STEINBACH, Man. — Tuesday night’s 4-3 overtime loss to the heavily favored Winnipeg Blues was a heartbreaker for the Steinbach Pistons.
Leading 2-0 in the championship final of the Addison Division, the Pistons got a big goal from Dustin Loeppky at 15:42 of the third period to take a 3-2 lead. It appeared as if the Pistons could hold on and take a 3-0 stranglehold in the series, but Warren Callis scored for the Blues at 19:29 of the third and then the gifted Kurt Keats scored at 5:51 of the second overtime to give the Blues a thrilling 4-3 win.
It was a tough loss for the Pistons, but hardly the end of the world. Steinbach still leads the series 2-1, they have already proven they can skate with the talented Blues and they’re heading home for Game 4 and an evening in front of a rink full to the rafters. In fact, the Smith Centre in Steinbach seats about 800, but more than 1200 crammed in for Sunday’s Game 2, a game won 6-3 by the Pistons.
“There hasn’t been excitement like this in our community since the days when the Steinbach Huskies were chasing down the Allan Cup,” said Dyck, a lifelong Steinbach resident who did spend most of his hockey career away from his hometown.
“It’s really exciting to be a part of. I remember, when I was a kid, how excited everybody got when the Huskies were winning. I get the feeling this is the same. People are really, really excited.”
Folks in Steinbach have a reason to be excited. The team’s coach and GM has done an outstanding job. Last year, the Pistons were barely dressing 14 players for their games late in the season. This year, under new ownership, the team’s executive has allowed Dyck to build a team that would make any community proud.
Of course, Dyck knows the game. He learned to play the game in Steinbach, went off and spent two seasons with the Western Hockey League’s Moose Jaw Warriors and was selected by the Pittsburgh Penguinsion the 11th round (236th overall) in the 1991 NHL entry draft. After spending 10 seasons in the International Hockey League with Muskegon, Cleveland, Kansas City, Detroit and Houston, he went off to play in Germany from 2001 until 2006.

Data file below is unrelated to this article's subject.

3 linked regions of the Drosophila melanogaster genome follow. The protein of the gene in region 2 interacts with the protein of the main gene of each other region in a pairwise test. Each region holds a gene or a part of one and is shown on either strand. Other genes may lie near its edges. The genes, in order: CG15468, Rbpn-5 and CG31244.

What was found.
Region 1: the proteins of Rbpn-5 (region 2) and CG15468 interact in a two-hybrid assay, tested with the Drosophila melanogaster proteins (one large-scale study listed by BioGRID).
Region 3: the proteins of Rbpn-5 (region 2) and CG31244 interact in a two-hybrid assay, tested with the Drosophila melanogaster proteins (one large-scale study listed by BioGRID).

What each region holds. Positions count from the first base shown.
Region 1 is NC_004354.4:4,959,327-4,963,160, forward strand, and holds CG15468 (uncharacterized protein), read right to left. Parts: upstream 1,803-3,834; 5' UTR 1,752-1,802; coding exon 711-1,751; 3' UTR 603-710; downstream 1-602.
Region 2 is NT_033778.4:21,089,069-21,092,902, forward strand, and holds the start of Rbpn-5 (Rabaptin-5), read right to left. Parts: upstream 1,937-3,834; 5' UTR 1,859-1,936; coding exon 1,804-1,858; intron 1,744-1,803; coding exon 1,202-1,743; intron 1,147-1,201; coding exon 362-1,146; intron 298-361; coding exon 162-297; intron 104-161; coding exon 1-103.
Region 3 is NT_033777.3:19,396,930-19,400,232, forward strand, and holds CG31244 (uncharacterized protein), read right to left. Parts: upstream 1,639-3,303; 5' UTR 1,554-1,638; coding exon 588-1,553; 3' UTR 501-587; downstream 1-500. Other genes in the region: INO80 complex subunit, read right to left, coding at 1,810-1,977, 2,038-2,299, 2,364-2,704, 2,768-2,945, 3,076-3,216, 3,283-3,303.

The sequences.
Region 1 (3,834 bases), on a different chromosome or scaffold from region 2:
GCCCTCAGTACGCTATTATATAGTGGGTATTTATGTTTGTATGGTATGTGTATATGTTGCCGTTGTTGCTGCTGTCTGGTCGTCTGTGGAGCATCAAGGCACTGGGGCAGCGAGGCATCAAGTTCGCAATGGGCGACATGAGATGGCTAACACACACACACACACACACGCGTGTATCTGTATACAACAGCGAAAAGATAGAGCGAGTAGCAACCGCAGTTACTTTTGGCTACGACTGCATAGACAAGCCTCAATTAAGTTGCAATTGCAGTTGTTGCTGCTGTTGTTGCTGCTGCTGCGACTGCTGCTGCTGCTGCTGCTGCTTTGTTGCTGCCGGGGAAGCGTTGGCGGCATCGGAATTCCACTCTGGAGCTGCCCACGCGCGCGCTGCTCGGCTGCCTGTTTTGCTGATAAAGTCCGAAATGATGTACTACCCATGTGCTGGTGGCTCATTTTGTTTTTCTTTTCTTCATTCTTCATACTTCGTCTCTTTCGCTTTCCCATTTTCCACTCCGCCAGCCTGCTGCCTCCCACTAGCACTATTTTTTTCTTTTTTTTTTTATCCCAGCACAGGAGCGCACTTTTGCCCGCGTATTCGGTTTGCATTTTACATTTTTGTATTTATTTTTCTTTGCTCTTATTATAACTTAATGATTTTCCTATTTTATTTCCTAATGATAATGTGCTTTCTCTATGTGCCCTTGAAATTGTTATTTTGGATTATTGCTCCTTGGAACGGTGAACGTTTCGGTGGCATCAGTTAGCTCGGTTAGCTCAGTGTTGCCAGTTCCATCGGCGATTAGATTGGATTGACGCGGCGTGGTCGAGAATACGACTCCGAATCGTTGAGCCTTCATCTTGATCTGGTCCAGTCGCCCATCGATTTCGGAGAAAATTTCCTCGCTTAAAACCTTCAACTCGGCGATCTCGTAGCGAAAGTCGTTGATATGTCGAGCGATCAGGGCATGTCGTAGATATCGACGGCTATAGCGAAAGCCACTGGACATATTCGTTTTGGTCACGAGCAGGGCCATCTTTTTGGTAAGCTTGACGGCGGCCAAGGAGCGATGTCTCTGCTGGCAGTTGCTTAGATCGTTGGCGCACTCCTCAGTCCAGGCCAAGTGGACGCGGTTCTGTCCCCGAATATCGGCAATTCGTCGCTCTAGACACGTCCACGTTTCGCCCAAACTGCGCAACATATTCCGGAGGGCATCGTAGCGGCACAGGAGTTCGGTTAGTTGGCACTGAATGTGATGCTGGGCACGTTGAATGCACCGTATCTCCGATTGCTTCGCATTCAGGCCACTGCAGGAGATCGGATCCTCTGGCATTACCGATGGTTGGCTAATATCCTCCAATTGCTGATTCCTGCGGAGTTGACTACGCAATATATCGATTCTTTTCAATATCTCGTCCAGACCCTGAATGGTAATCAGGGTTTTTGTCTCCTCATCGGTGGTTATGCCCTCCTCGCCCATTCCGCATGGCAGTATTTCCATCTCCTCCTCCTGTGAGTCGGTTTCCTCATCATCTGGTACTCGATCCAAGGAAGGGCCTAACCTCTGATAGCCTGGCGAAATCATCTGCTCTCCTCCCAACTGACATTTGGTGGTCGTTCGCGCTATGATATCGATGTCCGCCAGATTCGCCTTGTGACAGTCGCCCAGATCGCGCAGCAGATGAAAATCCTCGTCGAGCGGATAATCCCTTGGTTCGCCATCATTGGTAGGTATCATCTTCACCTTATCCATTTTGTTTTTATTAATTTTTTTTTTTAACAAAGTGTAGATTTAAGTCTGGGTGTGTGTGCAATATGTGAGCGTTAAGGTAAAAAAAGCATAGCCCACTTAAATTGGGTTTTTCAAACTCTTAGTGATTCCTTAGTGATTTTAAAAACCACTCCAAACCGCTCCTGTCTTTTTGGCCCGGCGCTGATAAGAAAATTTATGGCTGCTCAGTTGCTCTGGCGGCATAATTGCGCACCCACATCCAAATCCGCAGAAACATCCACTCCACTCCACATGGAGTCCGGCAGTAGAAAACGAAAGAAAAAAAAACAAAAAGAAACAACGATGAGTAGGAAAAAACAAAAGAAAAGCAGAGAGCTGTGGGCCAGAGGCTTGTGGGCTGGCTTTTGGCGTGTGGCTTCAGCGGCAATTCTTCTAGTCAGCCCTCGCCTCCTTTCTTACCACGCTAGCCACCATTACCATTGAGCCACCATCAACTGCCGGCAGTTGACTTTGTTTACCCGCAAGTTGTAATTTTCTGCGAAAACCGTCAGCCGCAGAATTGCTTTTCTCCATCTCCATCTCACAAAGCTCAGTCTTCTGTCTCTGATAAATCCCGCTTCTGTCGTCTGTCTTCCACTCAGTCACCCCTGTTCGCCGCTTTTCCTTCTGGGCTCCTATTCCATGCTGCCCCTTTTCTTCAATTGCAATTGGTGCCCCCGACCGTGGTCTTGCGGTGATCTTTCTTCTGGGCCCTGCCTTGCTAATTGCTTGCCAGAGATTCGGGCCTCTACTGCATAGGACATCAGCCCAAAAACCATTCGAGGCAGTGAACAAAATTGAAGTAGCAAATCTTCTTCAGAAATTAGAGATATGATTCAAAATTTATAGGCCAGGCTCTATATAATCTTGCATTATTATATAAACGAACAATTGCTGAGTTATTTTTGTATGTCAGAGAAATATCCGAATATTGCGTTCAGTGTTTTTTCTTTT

He started out as an assistant coach in Steinbach but when Richmond Gosselin resigned as head coach at Christmas 2011, Dyck took over suffered through the final half of the 2011-12 season.
This year, however, he has built on the young players that his scouts left him and added the likes of veterans Myles Nykoluk, Richard Olson, Justin Dalebozik and goalie Corey Koop.
“It’s fun being on the other side of things for a change,” Dyck said. “Our guys are playing hard and they’ve bought in. The best part is that all the guys we’ve acquired have bought in. Our new guys have been great, but it’s to forget the guys who have been here through thick and thin.
“Kyle Rous has been here from the start and he’s really played well for us. He was player of the week last week and he was deserving. He’s the kind of guy who really deserves to enjoy our good fortune.”
The good fortune has resulted from outstanding play. At first, people felt the Pistons were just happy to be in the playoffs, considering that this was the first time they’d even reached the post-season. However, thanks to the play of 20-year-olds like goalie Corey Koop (“Corey’s just been outstanding for us,” said Dyck) and skilled forwards Dalebozik, Olson and Nykoluk, the Pistons have emerged as a legitimate threat in the playoffs.
“Nykoluk really provides us with a lot of leadership up front,” said Dyck. “And Richie is simply a competitor. He’s really scored some clutch goals for us. He loves the big moments and he’s been our clutch guy.
“There is no question that the team really believes in itself right now. Just after Christmas, these guys started to believe we could maybe finish third in the Addison Division. Then we started to believe we could win the first round of the playoffs. It’s just all come in small steps. The guys have been rewarded and as they’ve been rewarded they’ve gained a lot of confidence.”
While the team’s long-time stars – Rous, Justin Augert, Trent Genyk, Justin Baudry – have played extremely well, the group of new 20-year-olds have made the Pistons a force with which to be reckoned. Over the course of the 2012-13 season, Steinbach has been able to watch a good junior hockey team become a great one.
“The guys all said before the start of the first round, ‘Well, we’re here, why not us?’ “ said Dyck. “I guess that’s our motto. Why not us?”